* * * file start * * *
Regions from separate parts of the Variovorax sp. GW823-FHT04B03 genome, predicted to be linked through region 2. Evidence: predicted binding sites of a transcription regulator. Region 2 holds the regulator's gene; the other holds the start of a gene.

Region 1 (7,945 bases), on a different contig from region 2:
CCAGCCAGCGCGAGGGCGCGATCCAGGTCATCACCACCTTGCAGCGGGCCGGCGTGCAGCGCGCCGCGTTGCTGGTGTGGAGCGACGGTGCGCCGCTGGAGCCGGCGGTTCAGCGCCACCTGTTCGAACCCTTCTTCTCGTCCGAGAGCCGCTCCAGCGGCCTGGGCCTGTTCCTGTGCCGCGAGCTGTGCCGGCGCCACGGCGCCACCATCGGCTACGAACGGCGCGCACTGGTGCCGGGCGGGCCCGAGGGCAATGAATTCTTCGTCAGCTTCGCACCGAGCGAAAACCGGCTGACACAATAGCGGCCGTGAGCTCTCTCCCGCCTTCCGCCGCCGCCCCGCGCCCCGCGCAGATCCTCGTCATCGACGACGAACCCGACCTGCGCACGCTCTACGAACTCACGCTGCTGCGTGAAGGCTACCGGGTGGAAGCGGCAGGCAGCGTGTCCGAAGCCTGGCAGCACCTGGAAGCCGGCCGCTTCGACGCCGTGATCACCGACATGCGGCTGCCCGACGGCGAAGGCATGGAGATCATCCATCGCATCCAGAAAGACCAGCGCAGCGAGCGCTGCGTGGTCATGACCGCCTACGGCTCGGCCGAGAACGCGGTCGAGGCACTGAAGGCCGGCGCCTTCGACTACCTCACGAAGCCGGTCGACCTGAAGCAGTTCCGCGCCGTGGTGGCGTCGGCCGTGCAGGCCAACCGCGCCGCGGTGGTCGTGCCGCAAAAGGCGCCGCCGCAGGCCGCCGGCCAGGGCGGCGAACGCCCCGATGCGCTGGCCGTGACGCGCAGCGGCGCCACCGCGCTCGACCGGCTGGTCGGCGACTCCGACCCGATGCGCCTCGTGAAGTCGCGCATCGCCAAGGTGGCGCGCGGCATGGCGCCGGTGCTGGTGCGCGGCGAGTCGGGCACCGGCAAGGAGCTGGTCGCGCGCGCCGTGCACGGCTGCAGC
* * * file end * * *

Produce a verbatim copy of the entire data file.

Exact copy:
Regions from separate parts of the Variovorax sp. GW823-FHT04B03 genome, predicted to be linked through region 2. Evidence: predicted binding sites of a transcription regulator. Region 2 holds the regulator's gene; the other holds the start of a gene.

Region 1 (7,945 bases), on a different contig from region 2:
CCAGCCAGCGCGAGGGCGCGATCCAGGTCATCACCACCTTGCAGCGGGCCGGCGTGCAGCGCGCCGCGTTGCTGGTGTGGAGCGACGGTGCGCCGCTGGAGCCGGCGGTTCAGCGCCACCTGTTCGAACCCTTCTTCTCGTCCGAGAGCCGCTCCAGCGGCCTGGGCCTGTTCCTGTGCCGCGAGCTGTGCCGGCGCCACGGCGCCACCATCGGCTACGAACGGCGCGCACTGGTGCCGGGCGGGCCCGAGGGCAATGAATTCTTCGTCAGCTTCGCACCGAGCGAAAACCGGCTGACACAATAGCGGCCGTGAGCTCTCTCCCGCCTTCCGCCGCCGCCCCGCGCCCCGCGCAGATCCTCGTCATCGACGACGAACCCGACCTGCGCACGCTCTACGAACTCACGCTGCTGCGTGAAGGCTACCGGGTGGAAGCGGCAGGCAGCGTGTCCGAAGCCTGGCAGCACCTGGAAGCCGGCCGCTTCGACGCCGTGATCACCGACATGCGGCTGCCCGACGGCGAAGGCATGGAGATCATCCATCGCATCCAGAAAGACCAGCGCAGCGAGCGCTGCGTGGTCATGACCGCCTACGGCTCGGCCGAGAACGCGGTCGAGGCACTGAAGGCCGGCGCCTTCGACTACCTCACGAAGCCGGTCGACCTGAAGCAGTTCCGCGCCGTGGTGGCGTCGGCCGTGCAGGCCAACCGCGCCGCGGTGGTCGTGCCGCAAAAGGCGCCGCCGCAGGCCGCCGGCCAGGGCGGCGAACGCCCCGATGCGCTGGCCGTGACGCGCAGCGGCGCCACCGCGCTCGACCGGCTGGTCGGCGACTCCGACCCGATGCGCCTCGTGAAGTCGCGCATCGCCAAGGTGGCGCGCGGCATGGCGCCGGTGCTGGTGCGCGGCGAGTCGGGCACCGGCAAGGAGCTGGTCGCGCGCGCCGTGCACGGCTGCAGC